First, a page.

The 1840 Opium War fought between China and Britain marked the beginning of modern Chinese history. Before the war, the Qing government had already fought a series of battles with Western nations, but it was the Qing defeat during the Opium War that led to the debilitating "Unequal Treaties". Under this treaty, Western nations were able to strip China of its resources and take advantage of its people. In the late 19th century, when capitalism and imperialism fed off each other, Western incursions into China increased.
As was the case in Africa, imperial powers were influential in areas where they had territorial power. In effect, China lost its own sovereignty as Western powers had control of China's customs revenues and could set their own tariffs and taxes for imports.
During this era, China lost control of Macau and Hong Kong and the Old Summer Palace was burned by Anglo-French forces in 1860.
Whilst foreign countries were encroaching into China, endemic government corruption made any efforts to oppose Western encroachment nearly impossible. After the Opium War, some of the country's best scholars believed that China could strengthen itself by adapting Western science and technology as Japan had done.
Consequently, the scholars actively sought to reform the military and the antiquated Confucian education system despite strong opposition from conservative Qing officials. Due to China's defeat in the Sino-Japanese War of 1895, greater impetus was given to the reformists. In 1898 reformers led by Kang Youwei, Liang Qichao and the near powerless Emperor Guangxu, proposed dramatic reforms to the Qing government by adopting Western-styled political institutions that would have turned the Qing into a constitutional monarchy. Since ultimate power was held by the Empress Dowager Cixi, who was loath to relinquish any of it, the reform movement ended in failure after 100 days.
Popular uprisings, some of which had egalitarian overtones undermined Qing authority throughout China. Under the leadership of Hong Xiuquan, a failed scholar, the Taiping Rebellion began in 1851. This movement organised and mobilised peasants under a pseudo-Christian banner. 1899 saw the Boxer Uprising ignited. The Boxers were originally an underground organisation based heavily on superstitious beliefs. It quickly developed into an anti-foreign movement with the aim of expelling Westerners from China.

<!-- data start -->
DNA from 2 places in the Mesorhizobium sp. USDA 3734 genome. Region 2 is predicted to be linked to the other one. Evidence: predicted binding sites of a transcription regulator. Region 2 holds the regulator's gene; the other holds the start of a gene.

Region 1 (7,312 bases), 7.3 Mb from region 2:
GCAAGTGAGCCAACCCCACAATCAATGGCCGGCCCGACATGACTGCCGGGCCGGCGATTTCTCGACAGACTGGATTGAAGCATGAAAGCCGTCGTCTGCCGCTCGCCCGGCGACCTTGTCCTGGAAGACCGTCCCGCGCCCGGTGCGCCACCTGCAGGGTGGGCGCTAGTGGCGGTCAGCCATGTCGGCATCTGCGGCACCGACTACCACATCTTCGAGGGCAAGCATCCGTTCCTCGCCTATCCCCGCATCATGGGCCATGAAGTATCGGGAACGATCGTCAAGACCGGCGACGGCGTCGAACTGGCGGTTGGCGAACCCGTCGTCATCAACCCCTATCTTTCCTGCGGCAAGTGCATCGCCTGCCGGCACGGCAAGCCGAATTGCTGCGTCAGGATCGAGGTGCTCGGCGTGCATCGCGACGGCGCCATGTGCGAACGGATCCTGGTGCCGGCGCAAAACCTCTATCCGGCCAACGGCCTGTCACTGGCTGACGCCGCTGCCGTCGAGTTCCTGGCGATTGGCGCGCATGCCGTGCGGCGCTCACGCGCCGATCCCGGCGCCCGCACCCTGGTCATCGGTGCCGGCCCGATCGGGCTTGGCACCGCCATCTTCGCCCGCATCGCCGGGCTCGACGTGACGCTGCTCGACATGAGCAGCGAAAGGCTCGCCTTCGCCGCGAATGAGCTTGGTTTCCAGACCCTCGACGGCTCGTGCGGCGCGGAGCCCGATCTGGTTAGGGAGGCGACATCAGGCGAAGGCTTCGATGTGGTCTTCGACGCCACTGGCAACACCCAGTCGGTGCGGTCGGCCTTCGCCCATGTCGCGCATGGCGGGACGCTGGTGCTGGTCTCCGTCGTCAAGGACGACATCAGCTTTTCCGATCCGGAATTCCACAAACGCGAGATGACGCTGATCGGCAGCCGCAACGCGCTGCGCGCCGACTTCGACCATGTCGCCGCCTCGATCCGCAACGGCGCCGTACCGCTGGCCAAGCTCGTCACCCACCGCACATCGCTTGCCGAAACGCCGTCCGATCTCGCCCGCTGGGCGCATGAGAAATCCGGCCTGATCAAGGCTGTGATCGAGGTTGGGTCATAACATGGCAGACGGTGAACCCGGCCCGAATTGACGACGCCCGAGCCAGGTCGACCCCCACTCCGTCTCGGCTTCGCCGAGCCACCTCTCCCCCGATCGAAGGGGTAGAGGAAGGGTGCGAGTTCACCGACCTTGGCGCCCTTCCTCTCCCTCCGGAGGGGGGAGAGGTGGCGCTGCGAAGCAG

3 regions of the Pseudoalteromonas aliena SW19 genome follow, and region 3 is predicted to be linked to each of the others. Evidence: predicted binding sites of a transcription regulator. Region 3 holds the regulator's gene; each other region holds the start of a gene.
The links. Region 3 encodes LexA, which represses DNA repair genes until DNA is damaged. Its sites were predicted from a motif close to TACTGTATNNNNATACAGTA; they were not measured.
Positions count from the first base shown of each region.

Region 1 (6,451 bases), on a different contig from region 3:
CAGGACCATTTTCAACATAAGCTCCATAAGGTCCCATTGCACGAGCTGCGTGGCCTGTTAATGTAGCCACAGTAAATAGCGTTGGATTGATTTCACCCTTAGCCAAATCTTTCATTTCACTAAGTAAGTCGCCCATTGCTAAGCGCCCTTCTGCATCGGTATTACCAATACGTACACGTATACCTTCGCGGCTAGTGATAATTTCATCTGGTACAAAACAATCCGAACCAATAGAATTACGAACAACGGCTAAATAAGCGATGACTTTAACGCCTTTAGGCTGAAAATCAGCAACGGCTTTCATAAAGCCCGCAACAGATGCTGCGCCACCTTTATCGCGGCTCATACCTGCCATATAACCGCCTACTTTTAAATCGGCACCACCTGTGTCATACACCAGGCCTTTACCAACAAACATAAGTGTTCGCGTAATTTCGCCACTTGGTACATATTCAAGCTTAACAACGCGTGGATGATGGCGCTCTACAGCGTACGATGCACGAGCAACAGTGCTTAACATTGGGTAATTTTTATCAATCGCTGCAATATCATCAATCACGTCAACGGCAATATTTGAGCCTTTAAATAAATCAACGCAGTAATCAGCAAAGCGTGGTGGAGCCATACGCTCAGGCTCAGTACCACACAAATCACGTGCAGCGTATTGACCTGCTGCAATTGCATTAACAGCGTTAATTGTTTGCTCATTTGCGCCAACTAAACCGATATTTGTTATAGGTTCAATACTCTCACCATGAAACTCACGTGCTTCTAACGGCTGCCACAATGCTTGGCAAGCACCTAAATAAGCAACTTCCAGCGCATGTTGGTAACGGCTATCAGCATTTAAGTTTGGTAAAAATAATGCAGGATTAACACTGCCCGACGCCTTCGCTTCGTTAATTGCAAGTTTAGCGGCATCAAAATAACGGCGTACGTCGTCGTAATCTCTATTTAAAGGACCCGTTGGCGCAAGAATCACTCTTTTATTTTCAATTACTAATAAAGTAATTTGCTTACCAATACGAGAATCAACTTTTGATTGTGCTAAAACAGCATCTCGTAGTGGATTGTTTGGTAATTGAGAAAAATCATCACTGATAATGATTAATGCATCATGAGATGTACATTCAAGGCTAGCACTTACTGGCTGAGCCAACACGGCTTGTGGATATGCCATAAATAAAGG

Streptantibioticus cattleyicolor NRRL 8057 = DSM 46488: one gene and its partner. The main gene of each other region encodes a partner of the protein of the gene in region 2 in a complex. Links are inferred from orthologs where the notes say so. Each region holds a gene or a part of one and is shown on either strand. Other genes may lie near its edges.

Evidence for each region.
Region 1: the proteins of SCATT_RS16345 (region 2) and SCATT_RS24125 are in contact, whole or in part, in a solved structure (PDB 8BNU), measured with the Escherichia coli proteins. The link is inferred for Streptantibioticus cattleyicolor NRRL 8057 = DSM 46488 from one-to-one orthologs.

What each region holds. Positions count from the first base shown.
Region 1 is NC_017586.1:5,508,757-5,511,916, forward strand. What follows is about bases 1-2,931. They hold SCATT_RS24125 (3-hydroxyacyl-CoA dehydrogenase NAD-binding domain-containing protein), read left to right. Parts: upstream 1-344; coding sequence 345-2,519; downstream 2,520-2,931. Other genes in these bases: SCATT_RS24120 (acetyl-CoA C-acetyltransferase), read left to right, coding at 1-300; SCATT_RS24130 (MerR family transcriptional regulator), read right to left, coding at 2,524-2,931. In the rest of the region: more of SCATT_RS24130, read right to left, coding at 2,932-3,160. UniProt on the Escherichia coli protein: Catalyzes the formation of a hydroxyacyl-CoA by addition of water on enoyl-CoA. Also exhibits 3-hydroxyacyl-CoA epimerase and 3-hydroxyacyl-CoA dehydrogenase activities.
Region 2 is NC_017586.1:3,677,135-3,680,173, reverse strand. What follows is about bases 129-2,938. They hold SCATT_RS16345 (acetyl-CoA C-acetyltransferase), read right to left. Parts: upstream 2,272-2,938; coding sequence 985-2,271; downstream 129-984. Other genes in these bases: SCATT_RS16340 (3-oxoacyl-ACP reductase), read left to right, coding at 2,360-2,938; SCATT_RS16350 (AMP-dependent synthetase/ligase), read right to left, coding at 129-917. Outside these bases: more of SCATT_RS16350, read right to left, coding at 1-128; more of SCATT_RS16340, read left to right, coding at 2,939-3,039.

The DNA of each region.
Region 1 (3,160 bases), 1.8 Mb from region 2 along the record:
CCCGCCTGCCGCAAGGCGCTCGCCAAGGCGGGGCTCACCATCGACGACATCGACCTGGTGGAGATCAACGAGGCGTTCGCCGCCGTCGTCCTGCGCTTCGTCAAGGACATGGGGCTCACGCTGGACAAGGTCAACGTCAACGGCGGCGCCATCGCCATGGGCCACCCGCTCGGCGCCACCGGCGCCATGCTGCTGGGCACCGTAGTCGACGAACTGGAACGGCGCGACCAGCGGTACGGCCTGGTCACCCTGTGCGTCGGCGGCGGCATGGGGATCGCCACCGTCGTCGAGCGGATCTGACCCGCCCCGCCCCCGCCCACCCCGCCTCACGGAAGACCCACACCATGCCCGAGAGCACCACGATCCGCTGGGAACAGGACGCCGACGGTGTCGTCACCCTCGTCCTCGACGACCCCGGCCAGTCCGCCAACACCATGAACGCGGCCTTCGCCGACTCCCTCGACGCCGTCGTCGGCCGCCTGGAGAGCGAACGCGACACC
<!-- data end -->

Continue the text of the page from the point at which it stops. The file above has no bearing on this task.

Some reformers felt that drastic change was necessary to revitalise China. Mere reform of the imperial dynasty was no longer possible, therefore China required the overthrow of the Qing if it were to survive. In 1911, led by the tireless, revolutionary Sun Yat-sen, the Qing dynasty was overthrown. The next year, in 1912, the Republic of China was founded with its capital in Nanjing. The government was based on Sun's "Three Principles of the People".
Three months after the founding of the Republic of China, China fell into the hands of northern warlords led by Yuan Shikai, a former Qing general. Yuan had grandiose plans to crown himself emperor of his own imperial dynasty, but facing universal condemnation, his effort to don the yellow robes of the emperor failed.
Meanwhile, a social revolution was occurring alongside the political revolution. A "New Culture Movement" was launched in 1915. Advocates hoped that democracy and scientific progress could transform China's old culture & they believed that advanced technology from the West and the philosophies of the West's Enlightenment could save China from going backwards even further. During this period, writing in the Chinese vernacular became fully developed with the stiff formal writing of classical Chinese being dropped. Supporters of this new literature included Lu Xun, one of China's most influential writers and social commentators whose works include The True Story of Ah Q.
In 1919, the May Fourth Movement was spawned by university students protesting China's weakness at the hands of exploitative warlords and Western imperialism and became one of modern China's most pivotal moments. It was one of the earliest manifestations of Chinese nationalism. As people searched for the answers to China's woes, some turned to Marxism and in 1921, the Chinese Communist Party was established in Shanghai. In 1924, the Nationalists and Communists formally established a united front to combat the rule of the warlords.
In the spring of 1927, the Nationalist government, led by Chiang Kai-shek, formally returned the seat of national power to Nanjing. This was a time of internal turmoil as the Nationalists and the Communists constantly fought. Eventually the Nationalists surrounded the Communist base in the Jiangxi Soviet. In a daring breakout, Communists were forced to embark on a strategic retreat from 1934 to 1935, the epic Long March. The Communists marched 25,000 li (a li is equal to half a kilometre) through swamps and mountains to Yan'an while all the way being pursued by the Nationalists.
In 1931, the Imperial Japanese Army launched a massive invasion of northeast China. In 1937, the Japanese began a general invasion and all-out war broke out. Faced with a Japanese onslaught, the Nationalists and Communists once again formed a united front against a common enemy. After Japan's defeat in the Second World War, civil war broke out between the Nationalists and Communists. In 1949, the Nationalists were defeated and retreated from the mainland to Taiwan.